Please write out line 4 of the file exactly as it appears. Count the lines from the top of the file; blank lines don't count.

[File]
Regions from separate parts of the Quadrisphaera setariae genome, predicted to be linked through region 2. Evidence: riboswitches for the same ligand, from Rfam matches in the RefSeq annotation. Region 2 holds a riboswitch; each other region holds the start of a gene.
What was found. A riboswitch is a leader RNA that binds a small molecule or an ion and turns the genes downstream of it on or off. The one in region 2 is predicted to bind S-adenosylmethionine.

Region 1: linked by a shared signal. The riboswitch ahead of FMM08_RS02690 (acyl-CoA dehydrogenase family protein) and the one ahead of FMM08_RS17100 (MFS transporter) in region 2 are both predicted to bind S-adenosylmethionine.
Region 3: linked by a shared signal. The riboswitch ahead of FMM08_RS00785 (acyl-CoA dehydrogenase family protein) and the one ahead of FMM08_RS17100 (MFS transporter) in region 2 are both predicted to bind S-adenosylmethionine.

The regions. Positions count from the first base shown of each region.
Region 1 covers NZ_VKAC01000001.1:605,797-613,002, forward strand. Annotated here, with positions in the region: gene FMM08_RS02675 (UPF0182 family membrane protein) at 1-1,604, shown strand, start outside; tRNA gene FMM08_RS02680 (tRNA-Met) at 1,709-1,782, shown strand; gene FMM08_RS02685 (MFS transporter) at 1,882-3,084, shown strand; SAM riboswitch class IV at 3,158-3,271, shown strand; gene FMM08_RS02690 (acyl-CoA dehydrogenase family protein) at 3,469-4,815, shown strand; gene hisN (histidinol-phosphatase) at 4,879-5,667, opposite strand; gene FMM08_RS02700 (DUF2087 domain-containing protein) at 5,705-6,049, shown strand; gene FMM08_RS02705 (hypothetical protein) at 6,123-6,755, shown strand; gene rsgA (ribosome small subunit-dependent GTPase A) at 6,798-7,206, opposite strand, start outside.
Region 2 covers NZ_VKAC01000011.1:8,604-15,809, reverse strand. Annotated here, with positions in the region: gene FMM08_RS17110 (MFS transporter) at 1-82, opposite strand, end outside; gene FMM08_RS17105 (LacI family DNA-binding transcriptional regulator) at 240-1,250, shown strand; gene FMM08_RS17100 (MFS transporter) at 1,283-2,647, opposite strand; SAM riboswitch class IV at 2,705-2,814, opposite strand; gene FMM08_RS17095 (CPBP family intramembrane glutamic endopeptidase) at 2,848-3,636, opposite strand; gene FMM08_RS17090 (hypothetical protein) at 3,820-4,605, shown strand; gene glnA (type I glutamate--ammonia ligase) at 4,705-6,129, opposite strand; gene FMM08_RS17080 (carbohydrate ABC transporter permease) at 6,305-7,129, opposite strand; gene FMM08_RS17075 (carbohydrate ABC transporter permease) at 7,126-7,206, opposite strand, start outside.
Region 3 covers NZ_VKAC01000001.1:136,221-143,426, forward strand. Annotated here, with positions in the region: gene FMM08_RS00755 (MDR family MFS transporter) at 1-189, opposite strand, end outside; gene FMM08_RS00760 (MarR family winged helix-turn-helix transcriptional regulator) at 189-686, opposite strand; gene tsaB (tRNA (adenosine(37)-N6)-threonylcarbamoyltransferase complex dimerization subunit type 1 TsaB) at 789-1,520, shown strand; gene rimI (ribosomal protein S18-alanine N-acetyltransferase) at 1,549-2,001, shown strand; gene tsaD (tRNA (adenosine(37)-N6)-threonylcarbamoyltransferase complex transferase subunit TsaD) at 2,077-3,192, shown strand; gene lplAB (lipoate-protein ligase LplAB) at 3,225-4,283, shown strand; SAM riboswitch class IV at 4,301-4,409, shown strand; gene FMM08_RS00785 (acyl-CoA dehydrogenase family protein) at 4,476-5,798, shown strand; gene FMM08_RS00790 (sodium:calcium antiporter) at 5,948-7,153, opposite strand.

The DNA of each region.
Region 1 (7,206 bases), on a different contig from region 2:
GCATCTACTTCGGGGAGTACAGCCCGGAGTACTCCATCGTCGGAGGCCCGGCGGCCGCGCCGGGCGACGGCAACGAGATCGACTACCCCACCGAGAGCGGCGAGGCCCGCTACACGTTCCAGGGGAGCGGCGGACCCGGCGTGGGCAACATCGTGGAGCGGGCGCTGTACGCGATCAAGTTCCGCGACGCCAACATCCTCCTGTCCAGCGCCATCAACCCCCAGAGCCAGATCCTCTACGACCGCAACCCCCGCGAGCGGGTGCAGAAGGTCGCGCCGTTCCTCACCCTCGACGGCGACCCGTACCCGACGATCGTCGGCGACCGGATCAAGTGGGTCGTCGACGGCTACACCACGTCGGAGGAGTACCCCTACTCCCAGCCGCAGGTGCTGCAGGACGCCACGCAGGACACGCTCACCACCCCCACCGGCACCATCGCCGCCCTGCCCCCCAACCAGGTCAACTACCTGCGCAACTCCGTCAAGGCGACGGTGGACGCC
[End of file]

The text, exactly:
Region 3: linked by a shared signal. The riboswitch ahead of FMM08_RS00785 (acyl-CoA dehydrogenase family protein) and the one ahead of FMM08_RS17100 (MFS transporter) in region 2 are both predicted to bind S-adenosylmethionine.